Letter by Letter – A

Dublin Can Be ‘Ell

Lake water lapping at UCD,

hideaway amongst leafy trees.

– Siobhán Mc Laughlin
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– Robin McNamara
– Mary B Shannon

A full moon hangs over Leeson Street,

Georgian redbricks reciprocate.

– Siobhán Mc Laughlin

– Marie Studer

Liberty Hall should be my gravity zone

a solid box

a river float

let me have a look at this green top roof

one minute before the plane takes off.

– Arjuna Cecchetti (including photo below)
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Libraries are where it’s at, sweetie!

RIA, Trinners, Marsh’s, Chester Beatty …

– Karen J McDonnell
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– Billy Craven

The Liffey is a spaceship

Which shines in the nights

As thousands of moths under the electric lights

– Arjuna Cecchetti
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Luas bell trills and seagulls cry,

city’s soft ping, nature’s shrill reply.

– Siobhán Mc Laughlin

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– Lisa Perkins

On Harry Street, thanks to Roisín Dubh Trust, you will find Phil Lynott’s statue standing tall,

Thin Lizzy frontman, composer, bass-guitarist, the embodiment of rock ‘n’ roll.


– Mary B Shannon

A Kaleidoscope of Ks

K is for Kavanagh’s kingdom, a Grand Canal bank seat,

A kindly spot to sit and dream, where kindred spirits meet.

– Catherine Ann Cullen

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St. Kevin’s graveyard – forgotten, forlorn –

holding dreams often buried before they were born.

– Karen J McDonnell

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– Robin McNamara
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– Billy Craven
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– pic by Theresa Donnelly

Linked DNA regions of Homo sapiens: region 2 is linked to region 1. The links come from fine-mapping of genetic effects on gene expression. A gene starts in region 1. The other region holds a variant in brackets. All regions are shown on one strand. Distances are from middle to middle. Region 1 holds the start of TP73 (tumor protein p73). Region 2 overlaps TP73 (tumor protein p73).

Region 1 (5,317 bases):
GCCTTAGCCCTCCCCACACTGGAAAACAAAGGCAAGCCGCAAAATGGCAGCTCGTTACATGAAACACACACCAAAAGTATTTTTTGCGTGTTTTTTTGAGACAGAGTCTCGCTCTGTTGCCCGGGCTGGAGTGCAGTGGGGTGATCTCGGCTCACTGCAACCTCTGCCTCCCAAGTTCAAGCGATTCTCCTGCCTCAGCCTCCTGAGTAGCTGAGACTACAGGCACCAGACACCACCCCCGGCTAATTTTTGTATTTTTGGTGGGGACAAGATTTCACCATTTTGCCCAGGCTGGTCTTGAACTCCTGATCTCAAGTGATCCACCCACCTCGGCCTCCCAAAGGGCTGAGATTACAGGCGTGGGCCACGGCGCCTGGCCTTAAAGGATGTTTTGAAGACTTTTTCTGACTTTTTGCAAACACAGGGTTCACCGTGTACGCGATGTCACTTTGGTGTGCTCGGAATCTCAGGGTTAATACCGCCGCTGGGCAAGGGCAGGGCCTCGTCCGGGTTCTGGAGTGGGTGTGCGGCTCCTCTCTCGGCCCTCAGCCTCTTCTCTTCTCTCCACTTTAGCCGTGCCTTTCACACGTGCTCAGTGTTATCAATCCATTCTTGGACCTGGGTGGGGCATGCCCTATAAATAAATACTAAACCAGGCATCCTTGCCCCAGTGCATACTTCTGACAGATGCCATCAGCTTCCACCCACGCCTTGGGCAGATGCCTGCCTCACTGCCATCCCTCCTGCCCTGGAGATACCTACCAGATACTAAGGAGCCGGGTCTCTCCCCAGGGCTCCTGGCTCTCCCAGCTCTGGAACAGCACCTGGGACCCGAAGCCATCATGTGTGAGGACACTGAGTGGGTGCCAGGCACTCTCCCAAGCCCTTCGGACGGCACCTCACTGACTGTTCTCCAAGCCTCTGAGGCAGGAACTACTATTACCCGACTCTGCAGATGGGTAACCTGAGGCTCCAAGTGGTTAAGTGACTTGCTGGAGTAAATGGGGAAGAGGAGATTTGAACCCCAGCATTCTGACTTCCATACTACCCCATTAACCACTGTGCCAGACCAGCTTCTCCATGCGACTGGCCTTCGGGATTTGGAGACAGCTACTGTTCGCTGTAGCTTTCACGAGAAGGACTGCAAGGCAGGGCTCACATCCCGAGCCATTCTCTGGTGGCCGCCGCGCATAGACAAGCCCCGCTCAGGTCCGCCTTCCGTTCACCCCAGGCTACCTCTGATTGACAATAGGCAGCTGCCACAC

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– Lisa Perkins

K is for Kilmainham Gaol. In its chilly granite quad,

Many an Irish patriot was killed by firing squad.

– Catherine Ann Cullen

– Damien Donnelly – poem and three photos

Thomas Kinsella praised his childhood school teachers for all their patience and kindness and care,

A former pupil of The Model, Inchicore, he held his last public engagement there.

– Mary B Shannon

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Jackeen Jewels

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– Billy Craven
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– Lisa Perkins
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– Theresa Donnelly
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– Damien Donnelly, poem above and three pictures below
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– Robin McNamara
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June 16’s the ‘jour’ of the jotter, James Joyce,

His journey through Dublin gave Jackeens their voice,

Though he jarred with the Jesuits, he’s judged to be great

From Little Jerusalem to old Jameses Gate.

– Catherine Ann Cullen
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– Marie Studer

J’s for James Joyce’s Dubliners and for a tour of his Joycean bars.

Climb the mountain to Johnny Fox’s for a John Jameson in the jar.